A quiet street, shop shutters drawn, barely anyone in sight. Lights off, doors locked.
No, this is not a sleepy ghost town; it’s summer in Paris. Everyone makes it clear that the residents vacate the city of love in August, but it doesn’t hit home until you see it; even people who have lived there for years still voice surprise at the annual – and mass – evacuation. It’s eerie, and it’s highly frustrating: numerous places are closed. Shops have handwritten notes in the window, announcing their 4 week break, and wish the public “bonnes vacances!”
This accepted month of holiday from the metropolis, the Sunday of the year, the urban pause so widespread in Paris it feels like an institution – it’s peculiar, but undoubtedly admirable. I cannot imagine a business shutting in London for a month because of ‘happy holidays!’ There’s work to be done, surely. But because there seems to be some kind of understanding in France, it’s clearly feasible and businesses survive the break. It’s quite a captivating thing, the city that goes on holiday. The normal stress is put aside, dissolved. Is it a form of negating work, or is this really how life – and business – should be conducted? Does living in a city require an annual block month’s break away from it – or is it rather that work cannot and should not be ceaseless?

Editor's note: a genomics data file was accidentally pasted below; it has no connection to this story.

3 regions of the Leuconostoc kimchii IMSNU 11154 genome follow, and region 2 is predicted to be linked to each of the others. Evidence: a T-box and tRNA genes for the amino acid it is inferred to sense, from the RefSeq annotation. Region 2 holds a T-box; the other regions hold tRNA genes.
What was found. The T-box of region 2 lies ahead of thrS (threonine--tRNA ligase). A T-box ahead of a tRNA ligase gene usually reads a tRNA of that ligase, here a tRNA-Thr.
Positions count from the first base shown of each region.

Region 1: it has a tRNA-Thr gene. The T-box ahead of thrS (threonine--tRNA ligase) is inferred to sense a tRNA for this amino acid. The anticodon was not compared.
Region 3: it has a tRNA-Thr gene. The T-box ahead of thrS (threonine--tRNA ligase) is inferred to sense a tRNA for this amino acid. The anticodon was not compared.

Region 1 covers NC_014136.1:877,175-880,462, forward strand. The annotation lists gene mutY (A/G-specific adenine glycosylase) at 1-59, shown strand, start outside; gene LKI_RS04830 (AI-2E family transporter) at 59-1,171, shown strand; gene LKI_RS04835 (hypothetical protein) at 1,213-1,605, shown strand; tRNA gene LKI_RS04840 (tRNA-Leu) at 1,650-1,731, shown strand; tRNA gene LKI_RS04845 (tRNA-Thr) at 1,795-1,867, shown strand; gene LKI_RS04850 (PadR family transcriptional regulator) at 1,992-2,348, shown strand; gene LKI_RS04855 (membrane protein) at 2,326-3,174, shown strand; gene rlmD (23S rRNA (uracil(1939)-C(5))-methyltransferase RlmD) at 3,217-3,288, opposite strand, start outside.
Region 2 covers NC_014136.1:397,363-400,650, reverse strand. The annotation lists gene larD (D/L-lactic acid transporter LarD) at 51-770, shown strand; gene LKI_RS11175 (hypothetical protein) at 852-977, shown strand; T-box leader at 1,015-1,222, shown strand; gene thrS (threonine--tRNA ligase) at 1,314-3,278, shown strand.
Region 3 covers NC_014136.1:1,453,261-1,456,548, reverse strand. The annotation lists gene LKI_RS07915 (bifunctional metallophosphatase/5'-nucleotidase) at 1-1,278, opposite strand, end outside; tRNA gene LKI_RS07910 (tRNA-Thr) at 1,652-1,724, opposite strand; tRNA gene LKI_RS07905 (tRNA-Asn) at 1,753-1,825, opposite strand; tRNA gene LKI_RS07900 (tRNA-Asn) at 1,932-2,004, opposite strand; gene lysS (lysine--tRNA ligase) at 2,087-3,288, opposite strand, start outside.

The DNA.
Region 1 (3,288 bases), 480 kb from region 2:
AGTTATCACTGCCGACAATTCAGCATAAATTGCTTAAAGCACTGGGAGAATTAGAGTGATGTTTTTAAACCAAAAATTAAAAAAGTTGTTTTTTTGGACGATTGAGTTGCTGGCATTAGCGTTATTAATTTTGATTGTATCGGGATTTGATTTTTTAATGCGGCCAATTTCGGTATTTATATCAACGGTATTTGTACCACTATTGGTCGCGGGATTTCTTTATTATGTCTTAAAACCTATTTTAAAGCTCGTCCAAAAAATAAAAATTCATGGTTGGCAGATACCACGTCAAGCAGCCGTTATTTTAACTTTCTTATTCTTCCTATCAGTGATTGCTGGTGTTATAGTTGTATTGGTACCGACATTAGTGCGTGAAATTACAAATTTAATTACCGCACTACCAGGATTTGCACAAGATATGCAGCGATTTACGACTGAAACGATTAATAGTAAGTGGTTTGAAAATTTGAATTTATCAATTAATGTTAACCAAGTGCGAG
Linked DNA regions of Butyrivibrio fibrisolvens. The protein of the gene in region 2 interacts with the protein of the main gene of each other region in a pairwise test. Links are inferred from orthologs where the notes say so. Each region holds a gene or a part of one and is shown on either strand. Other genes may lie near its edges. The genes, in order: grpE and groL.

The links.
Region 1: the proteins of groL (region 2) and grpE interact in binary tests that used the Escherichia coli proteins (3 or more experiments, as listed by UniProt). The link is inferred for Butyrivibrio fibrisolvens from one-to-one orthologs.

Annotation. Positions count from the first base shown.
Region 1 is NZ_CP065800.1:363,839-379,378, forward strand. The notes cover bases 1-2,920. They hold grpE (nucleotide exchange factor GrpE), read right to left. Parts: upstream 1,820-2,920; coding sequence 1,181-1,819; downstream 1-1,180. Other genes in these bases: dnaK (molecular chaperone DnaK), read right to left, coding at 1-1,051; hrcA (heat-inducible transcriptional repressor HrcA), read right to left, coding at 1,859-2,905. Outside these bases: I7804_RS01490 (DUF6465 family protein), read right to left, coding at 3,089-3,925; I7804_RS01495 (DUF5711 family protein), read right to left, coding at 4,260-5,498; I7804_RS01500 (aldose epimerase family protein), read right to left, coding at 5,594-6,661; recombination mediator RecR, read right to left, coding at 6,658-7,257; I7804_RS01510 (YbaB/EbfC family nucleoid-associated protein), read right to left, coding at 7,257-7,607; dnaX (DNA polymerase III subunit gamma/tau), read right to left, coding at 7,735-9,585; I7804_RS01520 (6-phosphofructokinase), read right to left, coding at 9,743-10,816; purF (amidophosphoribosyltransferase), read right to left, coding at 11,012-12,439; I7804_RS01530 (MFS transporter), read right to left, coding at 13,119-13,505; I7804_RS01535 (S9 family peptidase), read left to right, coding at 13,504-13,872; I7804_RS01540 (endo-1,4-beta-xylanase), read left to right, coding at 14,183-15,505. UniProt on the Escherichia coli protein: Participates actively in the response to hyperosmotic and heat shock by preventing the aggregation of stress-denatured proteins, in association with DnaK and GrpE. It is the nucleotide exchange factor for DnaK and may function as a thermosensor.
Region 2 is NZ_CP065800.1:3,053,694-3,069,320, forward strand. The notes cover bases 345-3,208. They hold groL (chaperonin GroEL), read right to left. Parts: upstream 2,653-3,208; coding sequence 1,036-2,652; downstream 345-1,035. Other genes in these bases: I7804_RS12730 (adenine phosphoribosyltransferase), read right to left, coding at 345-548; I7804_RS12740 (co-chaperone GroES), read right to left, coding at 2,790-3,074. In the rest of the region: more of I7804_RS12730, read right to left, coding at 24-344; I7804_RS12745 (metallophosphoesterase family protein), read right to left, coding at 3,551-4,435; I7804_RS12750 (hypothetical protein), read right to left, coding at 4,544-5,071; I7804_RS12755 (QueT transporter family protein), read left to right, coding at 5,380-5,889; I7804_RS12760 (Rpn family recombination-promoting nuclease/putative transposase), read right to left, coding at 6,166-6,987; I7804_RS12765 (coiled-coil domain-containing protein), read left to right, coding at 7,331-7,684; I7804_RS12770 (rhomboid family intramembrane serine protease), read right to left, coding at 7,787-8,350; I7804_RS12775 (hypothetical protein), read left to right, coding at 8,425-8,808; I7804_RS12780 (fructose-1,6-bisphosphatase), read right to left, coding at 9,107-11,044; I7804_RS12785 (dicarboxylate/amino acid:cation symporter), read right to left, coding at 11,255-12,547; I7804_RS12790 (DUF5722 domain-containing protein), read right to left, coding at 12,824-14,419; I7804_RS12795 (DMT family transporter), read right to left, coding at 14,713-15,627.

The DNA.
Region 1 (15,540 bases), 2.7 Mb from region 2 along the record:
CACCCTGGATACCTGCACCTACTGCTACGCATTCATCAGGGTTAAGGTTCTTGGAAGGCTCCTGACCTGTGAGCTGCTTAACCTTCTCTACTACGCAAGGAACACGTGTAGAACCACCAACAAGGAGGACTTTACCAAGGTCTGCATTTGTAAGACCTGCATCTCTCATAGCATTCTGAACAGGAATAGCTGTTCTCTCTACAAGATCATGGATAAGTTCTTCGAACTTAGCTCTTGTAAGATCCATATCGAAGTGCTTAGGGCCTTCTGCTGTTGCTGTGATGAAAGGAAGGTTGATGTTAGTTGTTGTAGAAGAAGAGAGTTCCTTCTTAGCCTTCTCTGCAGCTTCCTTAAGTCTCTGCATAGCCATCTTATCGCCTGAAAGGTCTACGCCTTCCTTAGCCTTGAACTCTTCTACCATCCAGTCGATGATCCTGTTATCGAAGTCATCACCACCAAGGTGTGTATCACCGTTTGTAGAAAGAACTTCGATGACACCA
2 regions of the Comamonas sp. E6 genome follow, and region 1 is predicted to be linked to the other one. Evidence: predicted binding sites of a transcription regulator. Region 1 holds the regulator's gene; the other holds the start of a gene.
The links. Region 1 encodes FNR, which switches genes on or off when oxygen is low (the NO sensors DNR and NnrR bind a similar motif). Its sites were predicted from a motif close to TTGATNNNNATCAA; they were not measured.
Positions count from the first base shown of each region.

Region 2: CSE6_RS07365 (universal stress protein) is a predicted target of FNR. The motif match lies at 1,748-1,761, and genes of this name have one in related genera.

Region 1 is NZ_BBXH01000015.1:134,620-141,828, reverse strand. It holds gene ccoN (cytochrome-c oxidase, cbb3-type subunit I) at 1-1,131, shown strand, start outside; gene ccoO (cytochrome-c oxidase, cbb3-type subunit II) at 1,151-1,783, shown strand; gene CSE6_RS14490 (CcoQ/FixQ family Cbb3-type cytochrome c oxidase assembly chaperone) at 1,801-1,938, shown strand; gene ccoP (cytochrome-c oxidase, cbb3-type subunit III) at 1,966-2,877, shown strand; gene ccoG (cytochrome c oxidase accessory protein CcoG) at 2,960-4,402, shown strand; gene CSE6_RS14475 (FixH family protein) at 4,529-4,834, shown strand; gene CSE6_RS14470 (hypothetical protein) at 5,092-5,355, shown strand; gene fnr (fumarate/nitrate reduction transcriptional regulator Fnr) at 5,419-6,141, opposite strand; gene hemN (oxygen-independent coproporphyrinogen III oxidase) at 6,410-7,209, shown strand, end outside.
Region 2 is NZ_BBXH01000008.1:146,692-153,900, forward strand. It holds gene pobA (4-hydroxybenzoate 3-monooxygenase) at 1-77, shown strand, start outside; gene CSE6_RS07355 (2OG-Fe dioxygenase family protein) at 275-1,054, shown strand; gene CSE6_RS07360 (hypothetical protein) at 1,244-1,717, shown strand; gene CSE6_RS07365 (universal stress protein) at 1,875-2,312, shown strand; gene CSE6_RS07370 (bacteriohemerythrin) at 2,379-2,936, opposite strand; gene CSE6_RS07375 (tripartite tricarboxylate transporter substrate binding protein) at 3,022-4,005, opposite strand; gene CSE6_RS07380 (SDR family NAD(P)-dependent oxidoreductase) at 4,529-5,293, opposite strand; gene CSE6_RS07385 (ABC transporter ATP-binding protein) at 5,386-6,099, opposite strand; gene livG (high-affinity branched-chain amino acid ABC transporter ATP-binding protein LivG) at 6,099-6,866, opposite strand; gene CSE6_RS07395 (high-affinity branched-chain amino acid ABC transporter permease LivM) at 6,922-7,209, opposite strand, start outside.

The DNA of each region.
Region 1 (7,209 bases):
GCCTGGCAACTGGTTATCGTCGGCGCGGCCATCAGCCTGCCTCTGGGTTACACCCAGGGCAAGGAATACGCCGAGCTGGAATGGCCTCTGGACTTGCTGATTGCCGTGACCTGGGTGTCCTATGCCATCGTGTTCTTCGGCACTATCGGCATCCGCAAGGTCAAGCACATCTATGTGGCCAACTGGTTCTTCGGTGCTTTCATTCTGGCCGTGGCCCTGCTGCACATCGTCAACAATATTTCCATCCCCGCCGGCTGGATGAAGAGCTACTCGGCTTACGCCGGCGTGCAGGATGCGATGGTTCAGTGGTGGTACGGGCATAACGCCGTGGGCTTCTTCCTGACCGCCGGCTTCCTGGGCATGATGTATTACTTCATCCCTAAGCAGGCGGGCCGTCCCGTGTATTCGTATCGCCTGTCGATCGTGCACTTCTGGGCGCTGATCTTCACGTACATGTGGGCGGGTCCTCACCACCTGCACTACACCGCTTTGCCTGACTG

There is always a certain atmosphere associated with summer: of freedom. And this sort of freedom relates to the outdoors; an outdoors which is often stifling, polluted and short on green space in cities. This freedom to escape the continual urban affair and the work that necessarily goes with it is a beautiful antidote to the anxieties of the capitalist system, to the belief that money and business must always come first.
Cities are wonderful places but a break can never be a bad thing. A good city should facilitate, expand and diversify your life and your ambitions; it is a place to inhabit, not that inhibits. Cities are not machines and neither are we; so shut up shop and vacate the streets for a while.
An original version of this blog post first appeared on City Psychology.